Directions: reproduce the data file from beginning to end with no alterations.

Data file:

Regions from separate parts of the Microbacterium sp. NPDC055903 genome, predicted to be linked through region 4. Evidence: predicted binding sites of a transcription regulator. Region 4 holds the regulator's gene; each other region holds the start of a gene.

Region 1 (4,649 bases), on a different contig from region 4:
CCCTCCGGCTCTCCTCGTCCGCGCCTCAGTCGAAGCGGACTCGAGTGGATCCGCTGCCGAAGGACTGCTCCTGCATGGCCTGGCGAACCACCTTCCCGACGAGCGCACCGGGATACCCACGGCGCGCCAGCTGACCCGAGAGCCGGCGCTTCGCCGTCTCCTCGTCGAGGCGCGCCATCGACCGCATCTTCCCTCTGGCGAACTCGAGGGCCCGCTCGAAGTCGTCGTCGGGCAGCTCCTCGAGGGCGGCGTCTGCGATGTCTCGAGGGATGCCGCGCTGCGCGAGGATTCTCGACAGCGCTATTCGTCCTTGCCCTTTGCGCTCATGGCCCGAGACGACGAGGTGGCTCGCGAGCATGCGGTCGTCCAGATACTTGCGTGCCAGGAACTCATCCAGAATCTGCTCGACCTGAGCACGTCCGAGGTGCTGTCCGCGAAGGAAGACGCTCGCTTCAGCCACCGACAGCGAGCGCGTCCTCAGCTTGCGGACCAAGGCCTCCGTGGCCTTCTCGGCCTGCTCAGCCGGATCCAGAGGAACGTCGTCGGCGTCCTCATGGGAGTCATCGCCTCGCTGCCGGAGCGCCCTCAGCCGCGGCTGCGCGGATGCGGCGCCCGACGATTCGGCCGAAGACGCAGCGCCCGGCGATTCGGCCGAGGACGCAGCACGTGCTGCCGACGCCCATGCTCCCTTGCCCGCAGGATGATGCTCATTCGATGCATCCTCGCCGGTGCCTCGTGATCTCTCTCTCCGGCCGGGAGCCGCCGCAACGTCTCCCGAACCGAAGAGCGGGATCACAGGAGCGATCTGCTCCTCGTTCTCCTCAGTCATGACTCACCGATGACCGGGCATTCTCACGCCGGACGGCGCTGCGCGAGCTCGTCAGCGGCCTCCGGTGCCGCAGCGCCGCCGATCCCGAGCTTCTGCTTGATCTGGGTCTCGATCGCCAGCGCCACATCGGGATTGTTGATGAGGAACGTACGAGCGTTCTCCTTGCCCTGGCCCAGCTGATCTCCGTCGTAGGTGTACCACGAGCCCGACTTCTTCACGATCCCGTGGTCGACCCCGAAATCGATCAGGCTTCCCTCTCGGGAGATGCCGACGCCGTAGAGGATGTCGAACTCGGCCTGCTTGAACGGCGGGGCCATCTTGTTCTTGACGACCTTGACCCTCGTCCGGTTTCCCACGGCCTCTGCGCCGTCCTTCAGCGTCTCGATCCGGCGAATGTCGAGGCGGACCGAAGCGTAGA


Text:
Regions from separate parts of the Microbacterium sp. NPDC055903 genome, predicted to be linked through region 4. Evidence: predicted binding sites of a transcription regulator. Region 4 holds the regulator's gene; each other region holds the start of a gene.

Region 1 (4,649 bases), on a different contig from region 4:
CCCTCCGGCTCTCCTCGTCCGCGCCTCAGTCGAAGCGGACTCGAGTGGATCCGCTGCCGAAGGACTGCTCCTGCATGGCCTGGCGAACCACCTTCCCGACGAGCGCACCGGGATACCCACGGCGCGCCAGCTGACCCGAGAGCCGGCGCTTCGCCGTCTCCTCGTCGAGGCGCGCCATCGACCGCATCTTCCCTCTGGCGAACTCGAGGGCCCGCTCGAAGTCGTCGTCGGGCAGCTCCTCGAGGGCGGCGTCTGCGATGTCTCGAGGGATGCCGCGCTGCGCGAGGATTCTCGACAGCGCTATTCGTCCTTGCCCTTTGCGCTCATGGCCCGAGACGACGAGGTGGCTCGCGAGCATGCGGTCGTCCAGATACTTGCGTGCCAGGAACTCATCCAGAATCTGCTCGACCTGAGCACGTCCGAGGTGCTGTCCGCGAAGGAAGACGCTCGCTTCAGCCACCGACAGCGAGCGCGTCCTCAGCTTGCGGACCAAGGCCTCCGTGGCCTTCTCGGCCTGCTCAGCCGGATCCAGAGGAACGTCGTCGGCGTCCTCATGGGAGTCATCGCCTCGCTGCCGGAGCGCCCTCAGCCGCGGCTGCGCGGATGCGGCGCCCGACGATTCGGCCGAAGACGCAGCGCCCGGCGATTCGGCCGAGGACGCAGCACGTGCTGCCGACGCCCATGCTCCCTTGCCCGCAGGATGATGCTCATTCGATGCATCCTCGCCGGTGCCTCGTGATCTCTCTCTCCGGCCGGGAGCCGCCGCAACGTCTCCCGAACCGAAGAGCGGGATCACAGGAGCGATCTGCTCCTCGTTCTCCTCAGTCATGACTCACCGATGACCGGGCATTCTCACGCCGGACGGCGCTGCGCGAGCTCGTCAGCGGCCTCCGGTGCCGCAGCGCCGCCGATCCCGAGCTTCTGCTTGATCTGGGTCTCGATCGCCAGCGCCACATCGGGATTGTTGATGAGGAACGTACGAGCGTTCTCCTTGCCCTGGCCCAGCTGATCTCCGTCGTAGGTGTACCACGAGCCCGACTTCTTCACGATCCCGTGGTCGACCCCGAAATCGATCAGGCTTCCCTCTCGGGAGATGCCGACGCCGTAGAGGATGTCGAACTCGGCCTGCTTGAACGGCGGGGCCATCTTGTTCTTGACGACCTTGACCCTCGTCCGGTTTCCCACGGCCTCTGCGCCGTCCTTCAGCGTCTCGATCCGGCGAATGTCGAGGCGGACCGAAGCGTAGA